MUSS were very active in the Foxup area around 1967, and they explored many of the caves in this region. I haven't been through their own accounts of the Littlewood explorations, and I would not be surprised to find that they had got into what I describe below as the EXCS extensions. But according to Northern Caves, or at least our interpretation of it, only one aven had been climbed by MUSS , and at least another two had been left uninvestigated.
Our first contact with the cave was a visit there over three years ago by Rod, and it was his glowing reports of these unclimbed avens that motivated a party into visiting them on the President's Invite Meet of 1975. Birks Fell had been rained off, and Littondale, where the club usually adjourns to go 'digging' on such occasions, was blanketed in mist. We spent the best part of an hour searching for the entrance, most of that time being spent searching the north bank of Foxup Beck (that is, the left bank if you're a geographer, or more simply the wrong bank if you re searching for Littlewood)
I remember Jont screaming hysterically at the sight of the sumped entrance, Rod trying to placate everybody by explaining that after only a short crawl the cave opened up, and Boy Wonder hauling boulders, milk churns, and sundry other items out of the issuing stream's bed, announcing at regular intervals that this was lowering the waterlevel, and that we would soon be able to get in. Amongst the rest of us motivation had already died, and we were thankful that we had anticipated such problems and not come equipped to go underground.
Our next two visits were sandwiched around the summer expedition of 1977, nearly two years later. On the first of these, our attention was caught by an unlikely looking hole in the dry stream bed on the way across to the cave, and we spent the rest of the morning proving to our satisfaction that there was no chance of a cave existing there.
Adjourning to the 'Legs' for lunch gave us an opportunity to consider and discuss the tactics that we would adopt that afternoon. Rod, Jont, and I would take turns in bolting up the wall in Prospect Chamber. After considering the write up in Northern Caves, and Rod's authoritative 'not long' description of the time needed to get to the end, Jack (who never actually got into the cave on any occasion) came up with the more quantitative estimate of five minutes, and having decided that a team of two would be sufficient to do the bolting, ruled that when it came time to change over the third would would 'nip' back out into the sunshine to warm up. This interchange of persons would continue until the roof passage was reached.
In the hour or so taken to get to the end of the cave, the sharp flakes over which we had crawled for the best part of a thousand feet had taken their toll of our wetsuits, our morale, and our bodies. We paused in the two places in the cave where it is possible to stand (other than the terminal chamber) - the first a twenty five foot aven apparently closing down at the top, the other a similar aven warning us of its proximity by the rusted remains of an electron ladder littered along the approach passage. At the end of the cave, Jont became quite animated and started hurling abuse at Rod, then continued with more substantial artefacts when Rod announced that he had never put a bolt in before, and didn't intend to try there. Two very half-hearted attempts at free-climbing the wall followed by a less-technical and even less effective pyramidal attack on it made us realise that maypoles perhaps had something to commend them, and we exited amidst even more voluble condemnations of the cave by Jont.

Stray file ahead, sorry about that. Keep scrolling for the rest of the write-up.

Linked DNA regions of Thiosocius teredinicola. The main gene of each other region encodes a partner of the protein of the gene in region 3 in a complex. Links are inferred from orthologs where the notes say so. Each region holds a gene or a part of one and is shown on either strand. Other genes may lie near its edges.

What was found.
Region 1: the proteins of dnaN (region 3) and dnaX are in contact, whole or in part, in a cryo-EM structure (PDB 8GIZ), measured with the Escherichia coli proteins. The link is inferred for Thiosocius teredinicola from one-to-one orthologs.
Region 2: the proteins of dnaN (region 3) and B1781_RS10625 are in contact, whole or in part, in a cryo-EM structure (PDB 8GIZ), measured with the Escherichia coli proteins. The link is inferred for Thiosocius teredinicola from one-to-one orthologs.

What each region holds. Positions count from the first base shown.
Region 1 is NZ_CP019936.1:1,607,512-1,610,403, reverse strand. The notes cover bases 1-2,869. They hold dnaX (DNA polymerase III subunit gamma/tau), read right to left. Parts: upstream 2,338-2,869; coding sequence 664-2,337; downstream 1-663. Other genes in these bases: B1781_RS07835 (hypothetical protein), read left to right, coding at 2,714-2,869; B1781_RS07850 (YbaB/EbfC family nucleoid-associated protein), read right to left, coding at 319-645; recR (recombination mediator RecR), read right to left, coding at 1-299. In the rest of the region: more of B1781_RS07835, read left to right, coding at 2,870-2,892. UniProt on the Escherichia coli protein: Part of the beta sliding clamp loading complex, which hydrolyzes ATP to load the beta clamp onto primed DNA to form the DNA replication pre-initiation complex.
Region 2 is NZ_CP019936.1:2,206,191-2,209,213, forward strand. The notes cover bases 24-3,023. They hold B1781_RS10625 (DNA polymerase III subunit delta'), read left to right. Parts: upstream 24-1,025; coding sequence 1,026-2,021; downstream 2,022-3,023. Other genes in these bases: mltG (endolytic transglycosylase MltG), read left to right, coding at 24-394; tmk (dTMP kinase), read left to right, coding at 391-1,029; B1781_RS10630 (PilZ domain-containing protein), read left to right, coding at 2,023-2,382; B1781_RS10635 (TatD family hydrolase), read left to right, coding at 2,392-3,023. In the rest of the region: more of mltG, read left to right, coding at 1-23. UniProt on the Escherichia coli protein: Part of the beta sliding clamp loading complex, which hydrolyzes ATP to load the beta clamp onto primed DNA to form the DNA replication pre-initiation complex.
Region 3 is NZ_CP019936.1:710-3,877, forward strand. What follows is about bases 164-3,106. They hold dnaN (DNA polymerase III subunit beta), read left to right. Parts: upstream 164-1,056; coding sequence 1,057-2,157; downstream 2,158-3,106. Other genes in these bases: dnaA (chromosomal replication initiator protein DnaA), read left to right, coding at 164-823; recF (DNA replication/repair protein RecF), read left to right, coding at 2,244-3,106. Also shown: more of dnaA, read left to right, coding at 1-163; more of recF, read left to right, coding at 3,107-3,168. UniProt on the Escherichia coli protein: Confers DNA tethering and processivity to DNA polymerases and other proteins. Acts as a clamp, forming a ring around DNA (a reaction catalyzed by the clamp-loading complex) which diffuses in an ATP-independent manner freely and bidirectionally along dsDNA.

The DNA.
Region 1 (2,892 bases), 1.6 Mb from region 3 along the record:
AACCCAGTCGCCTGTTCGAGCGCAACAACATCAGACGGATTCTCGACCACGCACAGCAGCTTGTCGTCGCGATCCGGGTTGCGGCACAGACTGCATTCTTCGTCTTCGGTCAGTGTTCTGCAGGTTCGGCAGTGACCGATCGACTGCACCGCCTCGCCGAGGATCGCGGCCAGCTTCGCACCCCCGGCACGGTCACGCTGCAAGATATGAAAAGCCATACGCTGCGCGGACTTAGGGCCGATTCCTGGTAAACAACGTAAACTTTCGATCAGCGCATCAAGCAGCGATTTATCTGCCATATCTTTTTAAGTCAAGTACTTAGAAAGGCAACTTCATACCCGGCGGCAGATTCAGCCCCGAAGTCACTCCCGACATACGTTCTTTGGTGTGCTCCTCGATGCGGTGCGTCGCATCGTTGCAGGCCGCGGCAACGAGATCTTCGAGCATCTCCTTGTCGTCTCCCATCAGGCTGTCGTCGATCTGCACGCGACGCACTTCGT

Back in Cambridge, a thirty foot duralumin prototype buckled under the weight of a ladder suspended from it. Theoretical calculations were thrown aside, and we finally settled on six 4'6" sections of steel scaffolding - the resulting structure was satisfyingly rigid but ridiculously heavy.
Rod, Jont, Geoff, Dave, and I reappeared in Littondale for a final attack on the avens on September 24th. Twenty feet into the cave Dave remembered that he didn't like caving and went out again. The poles were trundled to the first aven with surprising ease, where we assembled them in well under two minutes. Jont swarmed up the ladder amidst the applause and cheers from those below, but announced that it indeed closed down at the top.
In the final chamber, five poles were assembled and pointed at a likely looking orifice in the far corner. This time Rod went up and announced the presence of a passage leading off, but said that we would need the sixth to reach it. Three of us heaved the maypole high enough to enable the final section to be slotted into place, and the resulting structure was carefully manouevered into place by a caber-tossing quartet. Unfortunately its new intended location coincided with a nest of small boulders, and one of the displaced members landed squarely on my nose. I hopped anxiously around the chamber demanding to know the extent of my nasal injuries, and whether they needed bandaging. As it happened the question was academic since the plastic 35mm film cannister which I find conveniently holds a lint bandage in a dry environment held nothing more than a 35mm film on this occasion.
At the top of the maypole climb, I entered fifteen feet of NEW passage with a smaller and less promising aven at the end, and a very narrow rift passage leading on. On descending, the assembled maypole was manhandled across the wall of the chamber. This time Geoff was volunteered to go up - he found nothing but a small alcove into which he could step.
On the way out, we put four sections together at the MUSS aven from which the remains of their ladder were still hanging. I was not impressed by the size of the 'streamway' which, according to NC, has been followed for four hundred feet to a further thirty five foot aven.
We fought our way out having seen enough of Littlewood's avens.